Bank of Baroda expects ECB inflows to reduce as interest rates rise and the currency depreciates

According to Bank of Baroda, corporate India’s offshore fundraising through external commercial borrowings (ECBs) may reduce in the coming months as monetary policy tightens and the rupee continues to depreciate.

ECBs have become a significant source of funding for businesses, including public sector entities. In reality, as of the end of December 2021, ECBs amounted for 36.8% of India’s external debt. According to RBI data, ECB approvals increased to $38.2 billion in FY22 from $34.8 billion the previous year.

The relative cost advantage resulting from lower global interest rates for an extended period of time drove this increase in the use of the ECB route. It also supported growth by supplementing the country’s credit demand.

With global i rates expected to rise, the relative appeal of ECB inflows may wane. In addition, the Indian currency’s recent devaluation will weigh on ECB inflows this year.

In a research note, BOB stated that on-lending/sub-lending is the most common reason for businesses to borrow cash from abroad. In FY22, its market share was 21.5 percent.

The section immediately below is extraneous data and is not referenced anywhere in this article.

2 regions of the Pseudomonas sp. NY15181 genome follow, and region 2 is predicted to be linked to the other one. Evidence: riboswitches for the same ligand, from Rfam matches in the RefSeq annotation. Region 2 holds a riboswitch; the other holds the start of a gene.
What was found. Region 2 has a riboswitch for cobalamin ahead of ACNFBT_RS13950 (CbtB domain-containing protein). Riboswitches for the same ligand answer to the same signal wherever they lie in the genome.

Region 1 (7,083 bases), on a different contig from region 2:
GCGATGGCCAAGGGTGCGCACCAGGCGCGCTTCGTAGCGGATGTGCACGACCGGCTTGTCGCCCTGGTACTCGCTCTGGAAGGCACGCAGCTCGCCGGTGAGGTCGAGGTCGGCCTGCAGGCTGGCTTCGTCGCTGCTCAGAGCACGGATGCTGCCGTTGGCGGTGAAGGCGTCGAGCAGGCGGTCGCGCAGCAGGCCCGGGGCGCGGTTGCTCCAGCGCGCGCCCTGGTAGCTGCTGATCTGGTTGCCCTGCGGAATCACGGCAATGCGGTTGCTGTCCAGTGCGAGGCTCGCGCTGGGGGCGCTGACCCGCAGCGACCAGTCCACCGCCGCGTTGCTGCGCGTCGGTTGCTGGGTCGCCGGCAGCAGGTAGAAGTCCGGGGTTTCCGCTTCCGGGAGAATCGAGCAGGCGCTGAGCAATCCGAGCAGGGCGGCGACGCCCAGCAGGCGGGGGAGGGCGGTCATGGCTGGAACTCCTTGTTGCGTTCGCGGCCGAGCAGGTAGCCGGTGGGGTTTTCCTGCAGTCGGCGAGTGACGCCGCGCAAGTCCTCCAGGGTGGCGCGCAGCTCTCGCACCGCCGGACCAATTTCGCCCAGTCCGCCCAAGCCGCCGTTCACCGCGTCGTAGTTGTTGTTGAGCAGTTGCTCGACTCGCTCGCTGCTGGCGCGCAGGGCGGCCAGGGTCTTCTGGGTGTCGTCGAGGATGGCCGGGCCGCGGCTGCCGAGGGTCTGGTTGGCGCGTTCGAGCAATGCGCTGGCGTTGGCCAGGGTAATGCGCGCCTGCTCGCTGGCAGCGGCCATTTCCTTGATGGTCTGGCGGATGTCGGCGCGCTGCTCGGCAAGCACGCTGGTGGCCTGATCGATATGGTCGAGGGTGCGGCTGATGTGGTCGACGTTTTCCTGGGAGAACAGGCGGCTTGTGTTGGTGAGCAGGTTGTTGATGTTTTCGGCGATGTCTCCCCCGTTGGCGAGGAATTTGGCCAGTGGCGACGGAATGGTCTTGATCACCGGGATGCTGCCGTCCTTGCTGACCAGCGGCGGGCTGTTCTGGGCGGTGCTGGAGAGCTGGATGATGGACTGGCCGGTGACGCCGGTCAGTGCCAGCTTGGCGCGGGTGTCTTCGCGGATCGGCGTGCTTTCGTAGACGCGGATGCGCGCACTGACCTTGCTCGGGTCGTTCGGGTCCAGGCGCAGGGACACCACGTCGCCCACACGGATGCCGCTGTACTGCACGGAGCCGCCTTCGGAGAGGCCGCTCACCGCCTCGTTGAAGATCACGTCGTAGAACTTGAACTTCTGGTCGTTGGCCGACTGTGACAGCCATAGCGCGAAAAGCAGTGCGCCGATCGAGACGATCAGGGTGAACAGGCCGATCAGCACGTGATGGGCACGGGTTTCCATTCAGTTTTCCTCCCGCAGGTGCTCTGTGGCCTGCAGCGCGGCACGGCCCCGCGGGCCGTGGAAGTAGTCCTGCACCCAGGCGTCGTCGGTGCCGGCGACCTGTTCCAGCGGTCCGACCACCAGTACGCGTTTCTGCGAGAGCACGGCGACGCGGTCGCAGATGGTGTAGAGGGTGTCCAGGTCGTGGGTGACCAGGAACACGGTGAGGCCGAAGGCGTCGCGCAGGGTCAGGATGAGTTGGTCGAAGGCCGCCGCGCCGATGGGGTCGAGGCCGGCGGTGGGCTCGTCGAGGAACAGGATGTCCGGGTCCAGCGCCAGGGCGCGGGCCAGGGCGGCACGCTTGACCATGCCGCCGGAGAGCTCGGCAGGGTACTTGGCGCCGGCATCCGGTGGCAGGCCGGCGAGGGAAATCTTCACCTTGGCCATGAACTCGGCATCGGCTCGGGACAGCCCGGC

The firms also used monies raised through ECBs to fund previous ECBs. In FY22, this group had a share of 18.4 percent.

Rupee loan refinancing through new ECB approvals has climbed from from 6.5 percent in FY17 to 13.2 percent in FY22. According to BOB, ECBs are increasingly being used for new projects as well as modernization of existing ones.

The capital market, banks, and foreign collaborators were the most common sources of ECB funding, according to data from the previous four years.
Lower global interest rates have prompted companies to look for funding in capital markets all over the world. Despite a substantial drop in global interest rates, the share of overseas capital markets in overall ECB approvals has risen sharply from 12.6 percent in FY19 to 33.2 percent in FY22.

Other commercial banks’ market share has dropped from 44.4 percent in FY19 to 25.3 percent in FY22. Approvals from Indian commercial bank branches abroad, on the other hand, climbed from 14.7 percent to 19.8% in FY22.

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